The CFTR protein forms a chloride ion channel in the plasma membranes of many epithelial cells, including cells of the kidney and gut. Mutation of the gene encoding CFTR is the primary defect in Cystic Fibrosis (CF), the most common lethal, autosomal recessive disease among Caucasians, affecting approximately 30,000 Americans. Alteration in CFTR function also plays an important role in the pathophysiology of secretory diarrhea and polycystic kidney disease (PKD). The basic mechanisms of permeation in this channel are not clear. It is not known which portions of the protein contribute to forming the pore, and which amino acids in those domains are involved in the biophysical processes of ion permeation. The long-term objective of this laboratory is to determine the mechanisms of permeation in CFTR. For this proposal, Specific Aim number 1 is to determine the oligometric structure of the functional CFTR channel.
Specific Aim number 2 is to identify transmembrane (TM) helices that line the pore, by localization of binding sites for open-channel blockers.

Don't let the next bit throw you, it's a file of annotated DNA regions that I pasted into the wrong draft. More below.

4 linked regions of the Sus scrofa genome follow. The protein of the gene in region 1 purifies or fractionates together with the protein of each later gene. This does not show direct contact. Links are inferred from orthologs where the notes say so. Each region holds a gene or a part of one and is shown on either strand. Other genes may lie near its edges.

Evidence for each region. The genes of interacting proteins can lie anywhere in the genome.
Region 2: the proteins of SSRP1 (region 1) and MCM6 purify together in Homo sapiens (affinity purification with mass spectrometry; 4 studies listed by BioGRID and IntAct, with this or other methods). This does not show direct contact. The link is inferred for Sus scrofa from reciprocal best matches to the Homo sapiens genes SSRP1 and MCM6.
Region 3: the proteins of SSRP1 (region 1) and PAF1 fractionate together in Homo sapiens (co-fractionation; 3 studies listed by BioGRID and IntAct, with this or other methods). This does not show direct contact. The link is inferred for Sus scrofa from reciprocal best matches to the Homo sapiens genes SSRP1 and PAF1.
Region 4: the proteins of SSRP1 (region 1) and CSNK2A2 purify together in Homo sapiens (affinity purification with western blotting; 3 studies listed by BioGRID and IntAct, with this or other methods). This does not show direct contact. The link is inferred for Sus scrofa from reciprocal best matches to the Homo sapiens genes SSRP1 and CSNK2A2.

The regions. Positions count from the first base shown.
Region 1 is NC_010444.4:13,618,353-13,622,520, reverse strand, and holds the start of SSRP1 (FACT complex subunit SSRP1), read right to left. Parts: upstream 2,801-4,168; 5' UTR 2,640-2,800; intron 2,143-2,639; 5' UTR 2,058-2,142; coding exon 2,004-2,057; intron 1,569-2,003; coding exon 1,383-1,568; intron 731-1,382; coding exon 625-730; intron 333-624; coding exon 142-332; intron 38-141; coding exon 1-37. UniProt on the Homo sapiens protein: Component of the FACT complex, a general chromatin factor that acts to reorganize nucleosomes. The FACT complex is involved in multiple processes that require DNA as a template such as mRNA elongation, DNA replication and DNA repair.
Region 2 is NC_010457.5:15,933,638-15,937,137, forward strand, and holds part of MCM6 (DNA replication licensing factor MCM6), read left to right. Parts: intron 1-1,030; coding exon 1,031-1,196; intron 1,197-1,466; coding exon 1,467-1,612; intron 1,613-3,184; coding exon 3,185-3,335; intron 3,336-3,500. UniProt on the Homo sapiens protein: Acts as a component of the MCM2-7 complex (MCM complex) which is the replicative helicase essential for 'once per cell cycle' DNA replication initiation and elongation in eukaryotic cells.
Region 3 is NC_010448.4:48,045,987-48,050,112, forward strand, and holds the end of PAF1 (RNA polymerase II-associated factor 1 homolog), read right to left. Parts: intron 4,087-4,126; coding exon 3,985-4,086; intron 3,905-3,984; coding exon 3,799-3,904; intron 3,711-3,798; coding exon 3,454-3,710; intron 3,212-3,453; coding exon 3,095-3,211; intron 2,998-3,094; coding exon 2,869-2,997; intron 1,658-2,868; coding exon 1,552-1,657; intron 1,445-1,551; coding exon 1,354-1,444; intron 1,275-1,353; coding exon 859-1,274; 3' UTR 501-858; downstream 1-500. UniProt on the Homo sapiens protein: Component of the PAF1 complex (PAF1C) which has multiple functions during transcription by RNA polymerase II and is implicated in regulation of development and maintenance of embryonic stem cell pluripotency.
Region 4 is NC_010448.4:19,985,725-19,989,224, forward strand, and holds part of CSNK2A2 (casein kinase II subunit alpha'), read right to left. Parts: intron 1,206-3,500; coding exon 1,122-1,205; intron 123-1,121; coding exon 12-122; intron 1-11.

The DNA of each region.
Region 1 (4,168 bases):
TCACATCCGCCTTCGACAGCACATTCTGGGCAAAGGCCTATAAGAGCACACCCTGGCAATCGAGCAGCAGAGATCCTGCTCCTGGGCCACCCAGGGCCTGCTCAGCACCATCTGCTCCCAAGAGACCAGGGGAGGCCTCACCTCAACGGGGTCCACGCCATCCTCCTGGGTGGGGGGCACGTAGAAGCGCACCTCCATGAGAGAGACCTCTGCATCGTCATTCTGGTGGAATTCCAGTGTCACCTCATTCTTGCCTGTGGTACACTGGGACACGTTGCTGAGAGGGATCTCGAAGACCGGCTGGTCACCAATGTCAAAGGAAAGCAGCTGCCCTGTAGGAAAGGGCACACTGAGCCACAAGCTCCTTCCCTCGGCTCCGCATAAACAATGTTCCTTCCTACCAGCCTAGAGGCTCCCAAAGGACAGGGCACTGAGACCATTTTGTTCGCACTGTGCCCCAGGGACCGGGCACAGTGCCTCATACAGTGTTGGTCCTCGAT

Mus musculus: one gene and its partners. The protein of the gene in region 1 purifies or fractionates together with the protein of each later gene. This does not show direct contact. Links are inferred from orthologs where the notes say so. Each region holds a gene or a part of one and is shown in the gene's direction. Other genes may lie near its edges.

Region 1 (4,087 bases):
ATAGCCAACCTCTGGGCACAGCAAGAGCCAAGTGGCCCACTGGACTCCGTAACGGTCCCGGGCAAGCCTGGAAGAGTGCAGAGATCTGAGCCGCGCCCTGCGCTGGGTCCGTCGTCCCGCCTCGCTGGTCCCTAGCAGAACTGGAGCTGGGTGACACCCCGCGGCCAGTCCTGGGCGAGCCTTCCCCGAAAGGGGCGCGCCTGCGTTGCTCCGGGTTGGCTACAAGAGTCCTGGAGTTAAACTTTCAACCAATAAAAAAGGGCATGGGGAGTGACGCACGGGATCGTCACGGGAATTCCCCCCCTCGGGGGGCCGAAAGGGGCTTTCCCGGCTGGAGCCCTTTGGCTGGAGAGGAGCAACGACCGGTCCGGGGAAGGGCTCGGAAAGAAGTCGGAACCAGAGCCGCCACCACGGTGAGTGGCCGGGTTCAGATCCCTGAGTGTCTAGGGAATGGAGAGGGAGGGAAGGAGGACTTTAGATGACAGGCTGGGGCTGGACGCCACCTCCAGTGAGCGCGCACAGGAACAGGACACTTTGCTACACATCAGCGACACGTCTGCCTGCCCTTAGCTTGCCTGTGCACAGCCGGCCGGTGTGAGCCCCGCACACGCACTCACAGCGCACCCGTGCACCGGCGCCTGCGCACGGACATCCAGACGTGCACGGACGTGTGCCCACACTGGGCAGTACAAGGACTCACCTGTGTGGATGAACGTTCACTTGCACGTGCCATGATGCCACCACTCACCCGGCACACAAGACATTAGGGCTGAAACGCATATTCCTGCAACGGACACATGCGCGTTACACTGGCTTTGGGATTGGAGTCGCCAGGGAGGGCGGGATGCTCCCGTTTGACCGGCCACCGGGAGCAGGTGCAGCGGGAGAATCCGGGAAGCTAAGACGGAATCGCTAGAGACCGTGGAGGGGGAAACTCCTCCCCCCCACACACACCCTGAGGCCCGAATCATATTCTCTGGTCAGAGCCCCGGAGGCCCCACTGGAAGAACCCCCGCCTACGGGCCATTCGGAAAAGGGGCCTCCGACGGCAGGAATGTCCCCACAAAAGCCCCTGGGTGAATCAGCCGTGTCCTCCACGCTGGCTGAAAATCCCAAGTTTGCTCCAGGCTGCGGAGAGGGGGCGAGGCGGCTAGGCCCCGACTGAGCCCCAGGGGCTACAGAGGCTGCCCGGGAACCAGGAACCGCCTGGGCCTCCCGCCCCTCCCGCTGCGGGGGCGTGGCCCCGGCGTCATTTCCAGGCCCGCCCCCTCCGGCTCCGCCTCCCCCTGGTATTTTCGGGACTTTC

Specific Aim number 3 is to identify groups of amino acids that serve as determinants of anion selectivity. The proposed approach relies upon the use of molecular biological techniques (site-directed mutagenesis) combined with expression in Xenopus oocytes and quantitative biophysical assays. The working hypothesis is that the pore is lined by TM domains 5, 6, 11, and 12. To achieve these goals, whole-cell and single-channel currents will be measured to determine the kinetics of two structurally-distinct classes of pore-blocking molecules, and to determine whether their binding domains contribute to the permeation pathway. Structural elements that contribute to the architecture of the pore will be defined by comparing the ability of wildtype and mutant channels to interact with open-channel blockers. Previous studies from this laboratory have shown that blocker kinetics are highly sensitive to the structure of the pore. A region within TM6 has been identified that is critical for discrimination between different anions. This region also appears to lie close to the binding sites for pore-blocking molecules. To accurately describe the structure of this region of the channel, it is necessary to consider to contributions made from portions of the channel other than TM6. These studies will be guided by a three- dimensional model of the pore, proposed in the application, which takes into account the experimental data for TM domains 5, 6, 11, and 12. This approach hypothesizes that multiple helical domains contribute both to the binding sites for drugs and to the determinants of selectivity in the channel. A specific subset of residues that may determine the biophysical features of permeation is proposed. Testing the importance of these residues will allow the construction of a detailed map of the conduction pathway. An improved understanding of the function of this channel will aid in the design of novel therapies for Cystic Fibrosis, secretory diarrhea, and polycystic kidney disease.
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